Ulta Beauty, the retailer, has put a multicultural positioning at the heart of its strategy as it looks to better serve its target audience.

Karla Davis, Ulta Beauty’s senior director/integrated marketing communications and media, discussed this topic at the Association of National Advertisers’ (ANA) Multicultural Marketing and Diversity Conference.

“We know that there’s a growth in multiculturalism. And we started looking at the multi-dimensionality of what diversity looks like,” she said. (For more, read WARC’s in-depth report: Ulta Beauty serves multicultural audiences by facilitating self-expression.)

The process of exploration “actually unlocked even more opportunities … than we had ever thought about before” for the Bolingbrook, Illinois-based firm.

“There are so many underrepresented groups that want to be seen and want to be valued. If we were to reframe what it means to think about diversity, we needed to be always looking for those opportunities to connect with people differently,” Davis said.

It was a perspective that made considerable sense. Noted Davis, “These underrepresented groups are often the ones that spend more on beauty, spend more on services, and, in most cases, are way more passionate about beauty.”

And that notion, in turn, translated to a marketing posture where diverse groups “become central in everything that we do,” Davis reported.

“We are not doing our job if we are not addressing how different people feel about beauty, which is one of the most core and important identity elements in most people’s lives.”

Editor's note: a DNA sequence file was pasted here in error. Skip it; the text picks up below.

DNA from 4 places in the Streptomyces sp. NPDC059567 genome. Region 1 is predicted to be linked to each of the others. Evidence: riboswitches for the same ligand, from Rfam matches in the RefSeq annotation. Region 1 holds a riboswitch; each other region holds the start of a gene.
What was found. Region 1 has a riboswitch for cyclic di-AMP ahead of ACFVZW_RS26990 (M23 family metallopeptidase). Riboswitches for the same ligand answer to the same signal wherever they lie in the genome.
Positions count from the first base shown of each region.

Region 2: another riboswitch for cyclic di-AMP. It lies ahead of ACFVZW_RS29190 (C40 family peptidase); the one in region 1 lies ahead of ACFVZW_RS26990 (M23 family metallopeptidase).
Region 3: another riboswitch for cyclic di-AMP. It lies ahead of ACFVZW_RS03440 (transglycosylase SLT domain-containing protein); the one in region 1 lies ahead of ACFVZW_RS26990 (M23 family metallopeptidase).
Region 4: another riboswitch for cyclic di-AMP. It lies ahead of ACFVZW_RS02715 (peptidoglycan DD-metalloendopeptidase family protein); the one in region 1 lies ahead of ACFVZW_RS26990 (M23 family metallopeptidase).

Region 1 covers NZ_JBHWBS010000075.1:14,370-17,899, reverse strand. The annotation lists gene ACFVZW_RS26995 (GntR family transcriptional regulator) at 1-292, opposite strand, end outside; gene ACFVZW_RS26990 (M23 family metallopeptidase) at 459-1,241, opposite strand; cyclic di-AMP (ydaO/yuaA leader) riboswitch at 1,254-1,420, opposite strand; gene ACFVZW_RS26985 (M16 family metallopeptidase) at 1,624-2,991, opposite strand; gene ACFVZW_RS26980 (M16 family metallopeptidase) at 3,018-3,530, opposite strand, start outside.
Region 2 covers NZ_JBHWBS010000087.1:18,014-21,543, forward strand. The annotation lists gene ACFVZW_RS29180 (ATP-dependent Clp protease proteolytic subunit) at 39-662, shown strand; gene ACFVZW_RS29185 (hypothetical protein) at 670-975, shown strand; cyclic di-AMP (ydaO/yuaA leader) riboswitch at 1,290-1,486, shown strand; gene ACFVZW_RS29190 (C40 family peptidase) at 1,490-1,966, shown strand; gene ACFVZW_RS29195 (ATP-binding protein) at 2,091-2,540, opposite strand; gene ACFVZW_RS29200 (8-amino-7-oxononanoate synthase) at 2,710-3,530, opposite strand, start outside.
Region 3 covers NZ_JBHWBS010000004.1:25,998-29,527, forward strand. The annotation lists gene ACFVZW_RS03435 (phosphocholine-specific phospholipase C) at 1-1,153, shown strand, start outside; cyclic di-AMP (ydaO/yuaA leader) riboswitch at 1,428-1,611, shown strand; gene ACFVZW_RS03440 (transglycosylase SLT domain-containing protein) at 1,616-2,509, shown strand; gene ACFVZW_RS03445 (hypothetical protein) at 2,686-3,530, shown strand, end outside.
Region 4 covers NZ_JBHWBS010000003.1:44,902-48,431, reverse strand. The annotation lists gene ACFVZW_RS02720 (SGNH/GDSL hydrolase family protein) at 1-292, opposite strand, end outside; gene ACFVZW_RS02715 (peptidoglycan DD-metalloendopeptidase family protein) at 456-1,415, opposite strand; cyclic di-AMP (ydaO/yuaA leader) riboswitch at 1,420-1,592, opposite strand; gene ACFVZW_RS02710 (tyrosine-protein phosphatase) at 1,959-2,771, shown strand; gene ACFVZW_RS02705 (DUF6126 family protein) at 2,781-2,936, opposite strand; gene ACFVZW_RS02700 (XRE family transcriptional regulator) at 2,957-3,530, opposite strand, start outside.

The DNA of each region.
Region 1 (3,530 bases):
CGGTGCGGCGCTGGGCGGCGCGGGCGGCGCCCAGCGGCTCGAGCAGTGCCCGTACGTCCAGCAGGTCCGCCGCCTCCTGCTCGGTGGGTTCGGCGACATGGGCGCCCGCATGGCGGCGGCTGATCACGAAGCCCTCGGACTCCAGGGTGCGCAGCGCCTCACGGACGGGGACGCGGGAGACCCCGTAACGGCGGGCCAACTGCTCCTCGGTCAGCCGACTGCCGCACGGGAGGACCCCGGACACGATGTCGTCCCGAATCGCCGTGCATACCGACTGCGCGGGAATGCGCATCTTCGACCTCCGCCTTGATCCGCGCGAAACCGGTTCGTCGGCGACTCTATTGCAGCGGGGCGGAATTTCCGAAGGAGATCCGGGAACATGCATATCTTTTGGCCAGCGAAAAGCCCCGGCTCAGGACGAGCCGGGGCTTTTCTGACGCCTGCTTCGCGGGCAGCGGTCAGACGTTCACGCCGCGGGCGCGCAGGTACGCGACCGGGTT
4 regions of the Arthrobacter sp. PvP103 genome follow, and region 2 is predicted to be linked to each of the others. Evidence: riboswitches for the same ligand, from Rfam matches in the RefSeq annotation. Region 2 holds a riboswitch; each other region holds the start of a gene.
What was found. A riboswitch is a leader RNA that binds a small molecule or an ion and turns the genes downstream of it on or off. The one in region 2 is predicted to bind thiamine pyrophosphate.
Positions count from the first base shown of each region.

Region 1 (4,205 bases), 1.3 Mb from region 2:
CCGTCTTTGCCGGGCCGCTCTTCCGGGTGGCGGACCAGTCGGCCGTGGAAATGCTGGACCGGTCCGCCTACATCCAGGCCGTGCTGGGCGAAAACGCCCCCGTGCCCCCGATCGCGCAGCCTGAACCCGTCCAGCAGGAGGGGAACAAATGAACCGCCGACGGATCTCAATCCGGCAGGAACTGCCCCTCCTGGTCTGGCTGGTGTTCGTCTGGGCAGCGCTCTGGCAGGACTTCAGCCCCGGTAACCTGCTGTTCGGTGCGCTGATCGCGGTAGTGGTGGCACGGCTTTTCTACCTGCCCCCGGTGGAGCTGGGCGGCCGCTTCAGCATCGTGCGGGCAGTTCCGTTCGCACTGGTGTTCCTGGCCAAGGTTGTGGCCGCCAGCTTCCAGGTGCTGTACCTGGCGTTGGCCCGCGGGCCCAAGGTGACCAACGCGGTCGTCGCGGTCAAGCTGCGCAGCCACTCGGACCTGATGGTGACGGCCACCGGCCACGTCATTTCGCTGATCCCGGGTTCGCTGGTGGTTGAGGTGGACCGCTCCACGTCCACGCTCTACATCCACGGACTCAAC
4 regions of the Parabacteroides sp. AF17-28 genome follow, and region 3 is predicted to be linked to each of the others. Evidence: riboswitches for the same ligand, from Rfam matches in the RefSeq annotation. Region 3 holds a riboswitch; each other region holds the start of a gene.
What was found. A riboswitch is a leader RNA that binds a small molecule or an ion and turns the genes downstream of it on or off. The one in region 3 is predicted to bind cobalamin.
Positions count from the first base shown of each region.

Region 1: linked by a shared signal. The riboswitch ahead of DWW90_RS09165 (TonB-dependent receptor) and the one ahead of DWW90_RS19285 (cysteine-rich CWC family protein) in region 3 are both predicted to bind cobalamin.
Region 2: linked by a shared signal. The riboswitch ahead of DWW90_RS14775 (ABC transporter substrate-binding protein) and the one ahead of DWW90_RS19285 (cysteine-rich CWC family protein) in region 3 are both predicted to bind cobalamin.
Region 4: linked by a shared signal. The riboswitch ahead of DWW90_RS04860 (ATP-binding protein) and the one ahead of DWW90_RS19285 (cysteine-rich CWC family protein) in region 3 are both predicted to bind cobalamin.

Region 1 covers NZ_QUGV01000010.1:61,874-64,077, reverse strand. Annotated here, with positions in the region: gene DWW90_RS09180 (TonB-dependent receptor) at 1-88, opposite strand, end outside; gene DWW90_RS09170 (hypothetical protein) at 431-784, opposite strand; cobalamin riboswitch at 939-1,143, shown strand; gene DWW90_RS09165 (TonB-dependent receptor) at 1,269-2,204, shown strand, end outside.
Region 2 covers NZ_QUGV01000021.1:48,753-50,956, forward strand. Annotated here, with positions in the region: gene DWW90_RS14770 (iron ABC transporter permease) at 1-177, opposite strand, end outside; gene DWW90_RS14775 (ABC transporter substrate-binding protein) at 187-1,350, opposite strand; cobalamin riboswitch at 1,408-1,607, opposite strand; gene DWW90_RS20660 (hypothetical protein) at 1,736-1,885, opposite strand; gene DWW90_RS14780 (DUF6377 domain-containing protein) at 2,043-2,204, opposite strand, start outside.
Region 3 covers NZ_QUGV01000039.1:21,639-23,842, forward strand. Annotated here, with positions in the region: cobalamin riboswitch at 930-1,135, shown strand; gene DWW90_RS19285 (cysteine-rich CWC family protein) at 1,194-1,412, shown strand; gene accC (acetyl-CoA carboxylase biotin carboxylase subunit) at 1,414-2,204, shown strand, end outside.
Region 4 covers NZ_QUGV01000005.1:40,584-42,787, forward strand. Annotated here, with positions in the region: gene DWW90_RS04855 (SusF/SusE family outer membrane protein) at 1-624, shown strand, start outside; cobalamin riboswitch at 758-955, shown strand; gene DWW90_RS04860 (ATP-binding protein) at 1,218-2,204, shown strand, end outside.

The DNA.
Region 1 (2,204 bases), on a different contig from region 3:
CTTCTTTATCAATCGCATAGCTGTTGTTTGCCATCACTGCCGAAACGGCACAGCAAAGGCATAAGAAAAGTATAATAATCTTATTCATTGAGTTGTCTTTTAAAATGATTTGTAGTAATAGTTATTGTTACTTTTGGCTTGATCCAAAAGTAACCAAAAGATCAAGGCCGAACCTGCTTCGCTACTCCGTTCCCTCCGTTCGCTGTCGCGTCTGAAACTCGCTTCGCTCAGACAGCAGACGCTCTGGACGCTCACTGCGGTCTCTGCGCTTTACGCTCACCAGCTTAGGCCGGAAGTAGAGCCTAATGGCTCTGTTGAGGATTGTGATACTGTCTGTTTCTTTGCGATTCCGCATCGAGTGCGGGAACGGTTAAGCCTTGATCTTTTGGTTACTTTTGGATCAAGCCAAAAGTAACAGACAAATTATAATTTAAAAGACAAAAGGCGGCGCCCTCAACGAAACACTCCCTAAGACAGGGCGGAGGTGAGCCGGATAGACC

In response, “Diversity Forward” has become Ulta Beauty’s marketing mandate that “at every turn puts diversity at the core of how we look at everything”, Davis said.

“It pushes us to continually think about what an opportunity looks like from a different lens of who might be the unrepresented person.”

As such, she added, “It’s not a marketing conversation, it should not just be a strategy conversation, but it should be a conversation that lives throughout our organization and the way that we do business.”

A new market positioning comes at a price, Davis said, “and the reality is that dollars are finite. Through these test-and-learn phases, we got a better idea of where that was before we fully rolled it into our ongoing strategy.”

“The other reality is you can’t always go into places without being invited. You can’t always have the right to go to places with consumers at different times.”

Sourced from WARC